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Developing quality criteria for Participatory Health Research: An agenda for action

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  • Springett, Jane
  • Wright, Michael T.
  • Roche, Brenda

Abstract

Participatory Health Research (PHR) builds on a long and diverse history drawn from a range of disciplines, each of which have informed and developed their own understanding of what participatory research practice is. However, just as with qualitative methods ten to fifteen years ago, there is an increasing interest in setting out the fundamental principles that should drive the assessment of quality within PHR. While those using participatory research methods in health have often called for a review of quality criteria, to date there has not been anything published that undertakes the same substantive systematic attempt as found in qualitative research and evaluation. This paper starts the process of agenda setting on quality criteria by describing some key notions/issues that are core to PHR and relevant for developing steps for action, drawing together some key literature. The paper arose from the work of the International Collaboration on Participatory Health Research (ICHPR). Through consolidating existing knowledge and reaching agreement on common terminology and principles, the ICHPR seeks to strengthen the role of PHR in intervention design and decision-making on health issues. This includes developing guidelines for conducting and evaluating PHR, describing which forms of theory and evidence are produced by this approach, and finding a means for conducting systematic reviews of the PHR literature in order to contribute to the body of interna-tional knowledge on community health.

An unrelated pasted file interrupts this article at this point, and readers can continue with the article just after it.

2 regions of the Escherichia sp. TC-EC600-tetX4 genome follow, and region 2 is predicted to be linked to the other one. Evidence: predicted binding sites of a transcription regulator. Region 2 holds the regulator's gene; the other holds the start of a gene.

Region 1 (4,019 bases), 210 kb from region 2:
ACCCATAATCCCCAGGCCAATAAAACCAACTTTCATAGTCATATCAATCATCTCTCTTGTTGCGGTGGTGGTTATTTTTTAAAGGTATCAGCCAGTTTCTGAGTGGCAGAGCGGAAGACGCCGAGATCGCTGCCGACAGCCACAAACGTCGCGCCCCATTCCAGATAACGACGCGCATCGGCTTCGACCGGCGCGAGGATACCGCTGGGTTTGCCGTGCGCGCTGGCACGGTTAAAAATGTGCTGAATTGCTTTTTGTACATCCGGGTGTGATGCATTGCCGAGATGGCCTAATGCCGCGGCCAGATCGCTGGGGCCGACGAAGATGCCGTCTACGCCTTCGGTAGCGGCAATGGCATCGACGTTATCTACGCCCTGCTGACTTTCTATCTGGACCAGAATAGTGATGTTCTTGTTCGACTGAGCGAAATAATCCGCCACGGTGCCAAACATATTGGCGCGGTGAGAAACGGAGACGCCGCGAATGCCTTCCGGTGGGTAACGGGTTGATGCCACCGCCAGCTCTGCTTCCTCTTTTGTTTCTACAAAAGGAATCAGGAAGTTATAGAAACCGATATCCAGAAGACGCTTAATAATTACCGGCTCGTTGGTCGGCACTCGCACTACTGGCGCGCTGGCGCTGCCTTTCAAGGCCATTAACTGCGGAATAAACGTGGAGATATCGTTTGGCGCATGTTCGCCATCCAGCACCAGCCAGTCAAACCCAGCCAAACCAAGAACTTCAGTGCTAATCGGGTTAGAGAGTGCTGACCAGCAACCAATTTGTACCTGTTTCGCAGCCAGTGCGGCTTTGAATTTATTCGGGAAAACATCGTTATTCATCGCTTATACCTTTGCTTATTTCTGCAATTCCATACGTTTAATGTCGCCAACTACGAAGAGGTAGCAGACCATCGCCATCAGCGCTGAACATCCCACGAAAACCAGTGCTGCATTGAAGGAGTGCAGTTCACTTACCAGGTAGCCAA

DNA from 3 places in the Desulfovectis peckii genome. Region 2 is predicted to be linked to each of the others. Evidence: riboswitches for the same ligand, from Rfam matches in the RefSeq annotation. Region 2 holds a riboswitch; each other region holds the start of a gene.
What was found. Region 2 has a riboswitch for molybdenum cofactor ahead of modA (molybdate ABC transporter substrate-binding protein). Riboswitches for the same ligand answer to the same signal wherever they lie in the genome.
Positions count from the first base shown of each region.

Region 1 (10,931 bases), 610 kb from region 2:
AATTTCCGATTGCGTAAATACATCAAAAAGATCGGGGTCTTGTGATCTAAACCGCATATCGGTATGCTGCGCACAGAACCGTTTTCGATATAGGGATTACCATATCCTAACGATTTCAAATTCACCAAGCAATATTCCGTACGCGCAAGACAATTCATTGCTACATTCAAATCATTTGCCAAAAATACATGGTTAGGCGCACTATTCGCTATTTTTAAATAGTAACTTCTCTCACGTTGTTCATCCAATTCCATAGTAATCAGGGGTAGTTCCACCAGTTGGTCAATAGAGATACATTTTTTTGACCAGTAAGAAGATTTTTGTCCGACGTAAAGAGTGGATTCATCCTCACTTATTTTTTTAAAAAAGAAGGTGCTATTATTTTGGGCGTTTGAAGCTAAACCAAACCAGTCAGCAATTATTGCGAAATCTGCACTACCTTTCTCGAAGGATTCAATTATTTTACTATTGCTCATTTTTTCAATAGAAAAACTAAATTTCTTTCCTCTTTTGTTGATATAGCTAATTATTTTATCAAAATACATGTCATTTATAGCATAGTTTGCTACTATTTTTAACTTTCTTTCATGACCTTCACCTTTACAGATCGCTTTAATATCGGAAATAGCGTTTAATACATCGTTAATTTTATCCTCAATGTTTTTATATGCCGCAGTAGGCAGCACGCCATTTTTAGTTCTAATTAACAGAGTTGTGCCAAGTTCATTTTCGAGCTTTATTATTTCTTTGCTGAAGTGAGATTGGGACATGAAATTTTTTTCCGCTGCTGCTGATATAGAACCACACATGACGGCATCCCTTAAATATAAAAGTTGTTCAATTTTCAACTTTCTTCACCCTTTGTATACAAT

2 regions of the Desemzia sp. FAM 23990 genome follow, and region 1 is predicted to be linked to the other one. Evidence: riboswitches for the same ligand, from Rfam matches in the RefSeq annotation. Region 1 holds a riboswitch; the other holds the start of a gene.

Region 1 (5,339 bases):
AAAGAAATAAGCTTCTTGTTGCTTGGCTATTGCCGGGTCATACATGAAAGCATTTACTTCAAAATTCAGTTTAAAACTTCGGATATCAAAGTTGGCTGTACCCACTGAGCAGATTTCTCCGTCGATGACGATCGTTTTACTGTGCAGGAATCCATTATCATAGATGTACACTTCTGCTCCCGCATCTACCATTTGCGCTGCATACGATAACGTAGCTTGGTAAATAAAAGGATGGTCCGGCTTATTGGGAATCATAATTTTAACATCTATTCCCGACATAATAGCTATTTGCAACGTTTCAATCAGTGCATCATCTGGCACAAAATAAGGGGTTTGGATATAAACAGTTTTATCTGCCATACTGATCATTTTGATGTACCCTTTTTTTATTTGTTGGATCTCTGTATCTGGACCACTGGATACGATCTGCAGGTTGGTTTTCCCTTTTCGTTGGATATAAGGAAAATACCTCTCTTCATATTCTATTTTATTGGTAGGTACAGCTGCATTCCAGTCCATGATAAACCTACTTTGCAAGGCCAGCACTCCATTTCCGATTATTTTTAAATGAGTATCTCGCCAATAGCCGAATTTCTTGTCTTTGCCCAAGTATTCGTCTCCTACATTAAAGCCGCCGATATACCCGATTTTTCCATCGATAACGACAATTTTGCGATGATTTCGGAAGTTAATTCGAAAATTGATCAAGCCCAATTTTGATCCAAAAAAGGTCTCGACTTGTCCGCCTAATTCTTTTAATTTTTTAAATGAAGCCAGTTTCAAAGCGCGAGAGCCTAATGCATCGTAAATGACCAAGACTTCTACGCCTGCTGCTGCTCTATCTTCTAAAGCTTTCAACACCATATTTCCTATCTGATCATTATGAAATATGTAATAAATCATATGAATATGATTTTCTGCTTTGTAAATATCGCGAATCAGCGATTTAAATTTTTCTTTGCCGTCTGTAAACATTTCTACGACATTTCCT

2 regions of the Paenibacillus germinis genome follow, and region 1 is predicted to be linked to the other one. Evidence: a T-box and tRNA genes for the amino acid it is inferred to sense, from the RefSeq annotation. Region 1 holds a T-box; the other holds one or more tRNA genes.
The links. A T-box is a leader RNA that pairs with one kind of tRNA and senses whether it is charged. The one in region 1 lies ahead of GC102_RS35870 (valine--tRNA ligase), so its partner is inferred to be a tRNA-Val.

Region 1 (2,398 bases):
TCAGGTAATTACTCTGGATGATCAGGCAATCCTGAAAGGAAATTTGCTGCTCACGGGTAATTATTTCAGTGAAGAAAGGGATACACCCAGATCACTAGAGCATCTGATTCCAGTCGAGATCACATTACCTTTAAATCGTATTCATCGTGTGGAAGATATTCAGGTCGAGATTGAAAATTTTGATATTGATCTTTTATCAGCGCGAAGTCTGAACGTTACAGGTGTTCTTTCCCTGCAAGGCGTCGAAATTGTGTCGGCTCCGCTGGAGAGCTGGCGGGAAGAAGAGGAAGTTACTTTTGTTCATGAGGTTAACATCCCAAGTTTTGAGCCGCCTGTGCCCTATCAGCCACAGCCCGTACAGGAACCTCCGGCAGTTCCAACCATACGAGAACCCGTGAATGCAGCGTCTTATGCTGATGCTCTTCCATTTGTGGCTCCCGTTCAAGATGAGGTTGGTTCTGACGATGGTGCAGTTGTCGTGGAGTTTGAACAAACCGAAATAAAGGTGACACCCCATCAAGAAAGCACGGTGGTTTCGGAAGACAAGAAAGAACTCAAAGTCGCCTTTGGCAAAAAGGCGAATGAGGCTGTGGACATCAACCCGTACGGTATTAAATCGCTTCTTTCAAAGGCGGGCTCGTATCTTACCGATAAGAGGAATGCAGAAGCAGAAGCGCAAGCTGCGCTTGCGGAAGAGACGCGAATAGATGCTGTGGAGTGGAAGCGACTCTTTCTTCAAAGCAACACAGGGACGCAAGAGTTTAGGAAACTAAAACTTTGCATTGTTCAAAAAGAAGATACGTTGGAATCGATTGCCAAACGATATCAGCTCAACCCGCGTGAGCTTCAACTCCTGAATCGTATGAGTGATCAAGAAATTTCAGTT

Suggested Citation

  • Springett, Jane & Wright, Michael T. & Roche, Brenda, 2011. "Developing quality criteria for Participatory Health Research: An agenda for action," Discussion Papers, Research Group Public Health SP I 2011-302, WZB Berlin Social Science Center.
  • Handle: RePEc:zbw:wzbhea:spi2011302
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    1. Blackstock, K.L. & Kelly, G.J. & Horsey, B.L., 2007. "Developing and applying a framework to evaluate participatory research for sustainability," Ecological Economics, Elsevier, vol. 60(4), pages 726-742, February.
    2. Marleen Maarleveld & Constant Dabgbégnon, 1999. "Managing natural resources: A social learning perspective," Agriculture and Human Values, Springer;The Agriculture, Food, & Human Values Society (AFHVS), vol. 16(3), pages 267-280, September.
    3. Parker, E. & Margolis, L.H. & Eng, E. & Henríquez-Roldán, C., 2003. "Assessing the capacity of health departments to engage in community-based participatory public health," American Journal of Public Health, American Public Health Association, vol. 93(3), pages 472-476.
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